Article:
A big theme for this lunar cycle is being of service to others, as is represented by the Virgo-Pisces axis. The lunar axis is the base of a pattern connecting the Pisces Full Moon, Mars in Scorpio (both water signs), Sun in Virgo, and Pluto in Capricorn (both earth signs). Pluto and Mars are sextile, which will create an opportunity to dredge up some long hidden information pertaining to personal matters. With Mars in Scorpio’s strong energy getting helped along by Pluto, Scorpio’s ruler, the truth is out there…and it will come out.

Mercury in Leo will be harmoniously sextile Saturn in Libra. Mercury can be a bit dramatic at times, but Saturn tempers things causing a great atmosphere for creativity. A square between Saturn and Venus in Cancer is another story. If you have someone new in your life on the romance front, the wind could get knocked out of the relationships sails. Don’t give up on things though. Sit back and wait things out a bit until they right themselves.

(Artist: David Palladini)
Uranus in Aries is a bit of a trouble maker this go round. Uranus is delivering a small dose of unpredictability, which could cause problems in the form of dramatics. Don’t be surprised if scheduled plans over the next few days get derailed. Have a ‘Plan B’ waiting in the wings, as a “just in case”.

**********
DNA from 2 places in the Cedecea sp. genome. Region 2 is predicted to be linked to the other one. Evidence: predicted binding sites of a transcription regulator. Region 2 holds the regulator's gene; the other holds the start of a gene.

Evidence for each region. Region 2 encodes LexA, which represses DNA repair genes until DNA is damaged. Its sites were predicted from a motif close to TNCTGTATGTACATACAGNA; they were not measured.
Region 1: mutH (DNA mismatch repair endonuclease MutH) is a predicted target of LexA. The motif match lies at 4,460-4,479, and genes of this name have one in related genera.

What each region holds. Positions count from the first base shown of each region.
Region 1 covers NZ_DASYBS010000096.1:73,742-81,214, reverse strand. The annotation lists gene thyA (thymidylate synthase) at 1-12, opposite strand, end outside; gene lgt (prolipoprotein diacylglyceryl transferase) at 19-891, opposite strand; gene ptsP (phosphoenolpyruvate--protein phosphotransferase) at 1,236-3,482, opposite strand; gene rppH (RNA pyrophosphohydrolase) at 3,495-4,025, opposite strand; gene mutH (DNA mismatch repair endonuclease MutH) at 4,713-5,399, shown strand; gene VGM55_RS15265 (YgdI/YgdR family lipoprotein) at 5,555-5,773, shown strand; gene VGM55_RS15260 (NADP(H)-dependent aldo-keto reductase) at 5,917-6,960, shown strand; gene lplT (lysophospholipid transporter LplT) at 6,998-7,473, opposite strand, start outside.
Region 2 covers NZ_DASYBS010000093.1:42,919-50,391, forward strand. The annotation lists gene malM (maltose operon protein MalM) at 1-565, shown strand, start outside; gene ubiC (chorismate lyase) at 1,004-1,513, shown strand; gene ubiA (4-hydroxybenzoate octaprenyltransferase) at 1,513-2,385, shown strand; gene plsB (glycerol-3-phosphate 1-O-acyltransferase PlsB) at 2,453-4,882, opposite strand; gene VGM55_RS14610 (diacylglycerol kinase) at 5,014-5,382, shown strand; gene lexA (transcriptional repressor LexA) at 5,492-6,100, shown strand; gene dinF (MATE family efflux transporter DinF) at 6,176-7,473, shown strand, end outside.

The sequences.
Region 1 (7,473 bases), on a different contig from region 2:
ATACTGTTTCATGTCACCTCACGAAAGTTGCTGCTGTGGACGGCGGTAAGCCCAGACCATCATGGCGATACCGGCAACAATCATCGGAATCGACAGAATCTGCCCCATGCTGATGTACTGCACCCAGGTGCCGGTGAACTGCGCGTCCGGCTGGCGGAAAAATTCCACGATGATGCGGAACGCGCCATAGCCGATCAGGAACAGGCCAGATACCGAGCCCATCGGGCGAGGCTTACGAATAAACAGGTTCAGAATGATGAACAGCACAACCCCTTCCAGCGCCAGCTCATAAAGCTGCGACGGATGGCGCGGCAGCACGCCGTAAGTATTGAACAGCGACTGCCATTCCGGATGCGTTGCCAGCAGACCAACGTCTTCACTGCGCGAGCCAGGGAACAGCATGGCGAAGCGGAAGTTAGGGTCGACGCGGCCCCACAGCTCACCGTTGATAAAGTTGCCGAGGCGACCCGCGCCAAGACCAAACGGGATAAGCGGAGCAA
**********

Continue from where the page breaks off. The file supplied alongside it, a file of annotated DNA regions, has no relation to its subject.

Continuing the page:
The Moon will be conjunct Chiron in Pisces. Some deep and painful issues could be revealed, and rise to the surface. Situations could occur that will make you feel the victim, or make you want to be the rescuer…to one extreme or the other. Wallowing in self-pity or over identifying with another’s pain is never healthy. With the amplified energy present, you could feel torn to the point of madness. Reach out to someone you trust for counsel.  It’s very important to not disregard any uncomfortable issues, as they need to be confronted and dealt with. Others will be part of the equation, so they should be a part of the solution.